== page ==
In my last post I argued that Chalmers' distinction between the psychological and the phenomenal concepts of mind misses what is in fact the most peculiar feature about human mindedness, namely, that our psychology is manifest through our phenomenology. Chalmers focuses upon what are in fact aberrant cases of human wakeful consciousness (sensations like pain, or the fact that minor chords are often associated with a dour feeling, or a struck funny bone ) in order to bring out a supposedly general concept, viz., the phenomenal. The phenomenal concept of mind designates that feature of consciousness that, like pain, supervenes upon otherwise psychologically specifiable states. The hard problem in philosophy of mind is too account for this queer property.
Chalmers' phenomenalism is of course very unlike the phenomenalisms characteristic of the early twentieth century. Traditional phenomenalisms focused upon phenomena as the objects or contents of conscious states (usually confusing or conflating the distinction). Chalmers’ notion of the phenomenal is closer to Brentano’s concept of inner consciousness than it is to these theories. Brentano characterized inner consciousness as a sort of second-order awareness that accompanies all conscious acts. Brentano’s inner consciousness—like, presumably, Chalmers phenomenal awareness—is necessarily second order in that is must always accompany an object-directed act (the act’s ‘primary content’). Presumably Chalmers (like Husserl) would disagree that all mental states are intentional, for not all mental states are object-directed or object-consciousness. But this should not affect the secondary status of phenomenal consciousness, so long as we admit that there is no such as ‘pure consciousness’ (mystics to the contrary). Chalmers, Brentano and Husserl would all agree—I think—that in order for phenomenal consciousness to arise, something else must be going on as well, whether that something else is object-directed or not.
However, from the fact that phenomenally conscious states need not be object-directed (intentional), it does not follow that object-directed states need not be phenomenal. Chalmers makes this unwarranted inference—and is not aytpical in so doing. He does so because, given different definitions of objectivity, there are different ways of accounting for intentionality (computationally, truth-semantically, informatically, etc), but the point is that none of these get at the fact that there are objects--and therefore a world--for us only insofar as we are conscious. This important blindspot has unfortunately eclipsed for many thinkers any true interest in (Husserlian) phenomenology, for lack of understanding the conceptual terrain in which it works. (NB: because of the ambiguities associated with the term phenomenal, I prefer to use the term ‘personal’: what is characteristic about human intentionality, as opposed to say either computer or dog intentionality, is that it is personal).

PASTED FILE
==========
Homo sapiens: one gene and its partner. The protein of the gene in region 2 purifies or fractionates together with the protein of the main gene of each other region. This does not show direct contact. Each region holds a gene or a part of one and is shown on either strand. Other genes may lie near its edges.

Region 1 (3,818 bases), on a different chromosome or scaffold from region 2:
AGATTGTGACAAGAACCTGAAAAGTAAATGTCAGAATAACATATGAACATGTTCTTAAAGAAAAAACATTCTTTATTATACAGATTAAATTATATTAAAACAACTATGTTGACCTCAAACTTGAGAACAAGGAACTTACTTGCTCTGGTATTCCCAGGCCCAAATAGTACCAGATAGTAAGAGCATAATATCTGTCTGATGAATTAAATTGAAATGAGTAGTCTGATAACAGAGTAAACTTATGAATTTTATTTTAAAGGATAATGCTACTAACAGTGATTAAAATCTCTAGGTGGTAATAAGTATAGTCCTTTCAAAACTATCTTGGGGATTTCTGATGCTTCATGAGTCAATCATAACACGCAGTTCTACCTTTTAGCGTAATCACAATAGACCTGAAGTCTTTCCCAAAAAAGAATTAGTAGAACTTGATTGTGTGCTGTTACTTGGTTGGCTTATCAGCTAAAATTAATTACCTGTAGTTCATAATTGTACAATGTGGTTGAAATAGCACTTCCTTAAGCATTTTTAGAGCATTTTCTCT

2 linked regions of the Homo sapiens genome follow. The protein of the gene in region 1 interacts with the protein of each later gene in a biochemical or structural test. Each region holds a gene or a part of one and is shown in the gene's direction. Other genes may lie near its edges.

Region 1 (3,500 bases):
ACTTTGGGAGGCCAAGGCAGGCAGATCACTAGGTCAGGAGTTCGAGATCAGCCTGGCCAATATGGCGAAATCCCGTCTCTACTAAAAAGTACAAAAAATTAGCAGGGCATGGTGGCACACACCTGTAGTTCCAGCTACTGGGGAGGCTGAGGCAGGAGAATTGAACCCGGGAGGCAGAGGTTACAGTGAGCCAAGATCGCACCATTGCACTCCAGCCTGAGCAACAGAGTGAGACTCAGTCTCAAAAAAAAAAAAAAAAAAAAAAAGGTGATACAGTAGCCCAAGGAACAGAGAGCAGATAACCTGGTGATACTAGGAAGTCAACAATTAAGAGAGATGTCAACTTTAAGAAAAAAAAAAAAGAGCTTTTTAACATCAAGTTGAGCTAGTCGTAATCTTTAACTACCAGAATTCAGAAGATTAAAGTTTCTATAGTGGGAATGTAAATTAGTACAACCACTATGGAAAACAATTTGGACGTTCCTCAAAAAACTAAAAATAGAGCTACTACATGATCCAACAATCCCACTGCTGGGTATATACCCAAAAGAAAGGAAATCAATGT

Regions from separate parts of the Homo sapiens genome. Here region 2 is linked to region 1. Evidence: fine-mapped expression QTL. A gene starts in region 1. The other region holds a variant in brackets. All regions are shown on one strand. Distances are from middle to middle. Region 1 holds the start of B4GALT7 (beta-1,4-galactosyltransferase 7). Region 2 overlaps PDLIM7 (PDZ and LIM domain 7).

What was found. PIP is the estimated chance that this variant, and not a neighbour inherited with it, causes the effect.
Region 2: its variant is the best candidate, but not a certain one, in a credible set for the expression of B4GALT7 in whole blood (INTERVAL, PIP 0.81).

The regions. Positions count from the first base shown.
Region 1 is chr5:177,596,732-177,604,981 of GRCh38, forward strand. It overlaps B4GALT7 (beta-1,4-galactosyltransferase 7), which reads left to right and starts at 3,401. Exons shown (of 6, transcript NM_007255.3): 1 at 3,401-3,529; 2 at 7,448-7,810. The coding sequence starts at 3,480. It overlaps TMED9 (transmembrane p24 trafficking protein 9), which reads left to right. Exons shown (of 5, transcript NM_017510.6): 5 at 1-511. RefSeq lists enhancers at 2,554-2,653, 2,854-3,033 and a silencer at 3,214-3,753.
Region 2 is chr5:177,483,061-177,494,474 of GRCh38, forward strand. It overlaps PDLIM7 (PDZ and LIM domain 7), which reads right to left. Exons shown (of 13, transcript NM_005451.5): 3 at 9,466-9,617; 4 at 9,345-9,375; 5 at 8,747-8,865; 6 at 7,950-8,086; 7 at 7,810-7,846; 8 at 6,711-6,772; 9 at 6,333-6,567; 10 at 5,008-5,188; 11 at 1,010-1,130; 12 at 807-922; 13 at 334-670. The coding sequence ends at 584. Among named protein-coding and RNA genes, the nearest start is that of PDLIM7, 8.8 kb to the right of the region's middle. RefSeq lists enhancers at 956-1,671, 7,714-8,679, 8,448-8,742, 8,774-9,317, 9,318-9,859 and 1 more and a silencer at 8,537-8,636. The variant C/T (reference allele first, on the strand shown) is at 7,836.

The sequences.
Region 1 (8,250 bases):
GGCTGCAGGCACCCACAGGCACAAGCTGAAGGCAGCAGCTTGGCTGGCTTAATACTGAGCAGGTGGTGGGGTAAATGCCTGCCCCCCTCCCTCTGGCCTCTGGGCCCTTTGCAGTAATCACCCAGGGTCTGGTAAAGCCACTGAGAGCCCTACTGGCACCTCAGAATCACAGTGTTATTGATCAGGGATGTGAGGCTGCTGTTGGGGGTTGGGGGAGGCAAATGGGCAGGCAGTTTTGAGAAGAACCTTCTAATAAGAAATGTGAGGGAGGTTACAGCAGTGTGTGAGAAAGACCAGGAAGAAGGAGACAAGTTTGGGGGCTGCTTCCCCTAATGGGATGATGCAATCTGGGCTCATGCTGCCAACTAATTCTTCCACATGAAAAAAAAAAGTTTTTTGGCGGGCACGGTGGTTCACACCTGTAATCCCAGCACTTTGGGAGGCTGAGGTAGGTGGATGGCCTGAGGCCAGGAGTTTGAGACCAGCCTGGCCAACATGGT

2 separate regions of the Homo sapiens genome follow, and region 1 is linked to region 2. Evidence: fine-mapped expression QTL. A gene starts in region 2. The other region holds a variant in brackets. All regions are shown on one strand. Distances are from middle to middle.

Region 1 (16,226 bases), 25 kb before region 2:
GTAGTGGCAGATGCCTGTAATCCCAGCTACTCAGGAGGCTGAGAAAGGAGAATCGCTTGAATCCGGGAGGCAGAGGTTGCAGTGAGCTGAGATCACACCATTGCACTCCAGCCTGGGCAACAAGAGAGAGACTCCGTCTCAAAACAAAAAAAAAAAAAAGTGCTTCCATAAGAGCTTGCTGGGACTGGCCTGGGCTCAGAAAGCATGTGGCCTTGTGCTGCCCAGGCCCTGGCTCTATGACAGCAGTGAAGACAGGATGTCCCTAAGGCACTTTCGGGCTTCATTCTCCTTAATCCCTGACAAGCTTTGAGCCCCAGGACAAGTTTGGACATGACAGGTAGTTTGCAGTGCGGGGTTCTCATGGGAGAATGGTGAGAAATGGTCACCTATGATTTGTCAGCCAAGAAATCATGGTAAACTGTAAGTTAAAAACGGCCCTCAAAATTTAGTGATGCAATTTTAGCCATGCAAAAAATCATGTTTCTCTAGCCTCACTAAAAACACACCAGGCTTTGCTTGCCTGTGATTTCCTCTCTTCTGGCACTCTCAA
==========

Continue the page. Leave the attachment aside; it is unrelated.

What is that terrain? Above I stated that in order for phenomenal consciousness to arise, something else must be going as well (although it need not be object-oriented, contrary to Brentano). Alternatively, as I just argued, in order for there to be object-oriented consciousness for persons, this consciousness must be phenomenal—or better, personal. Notice the modal terms: must be this, must be that. There is a necessity here. Contra Chalmers—as I noted in the last post—the co-occurrence of the phenomenal and psychological in the unity of personal consciousness is not a matter of mere empirical or contingent fact, but one of necessity. The question is, what sort?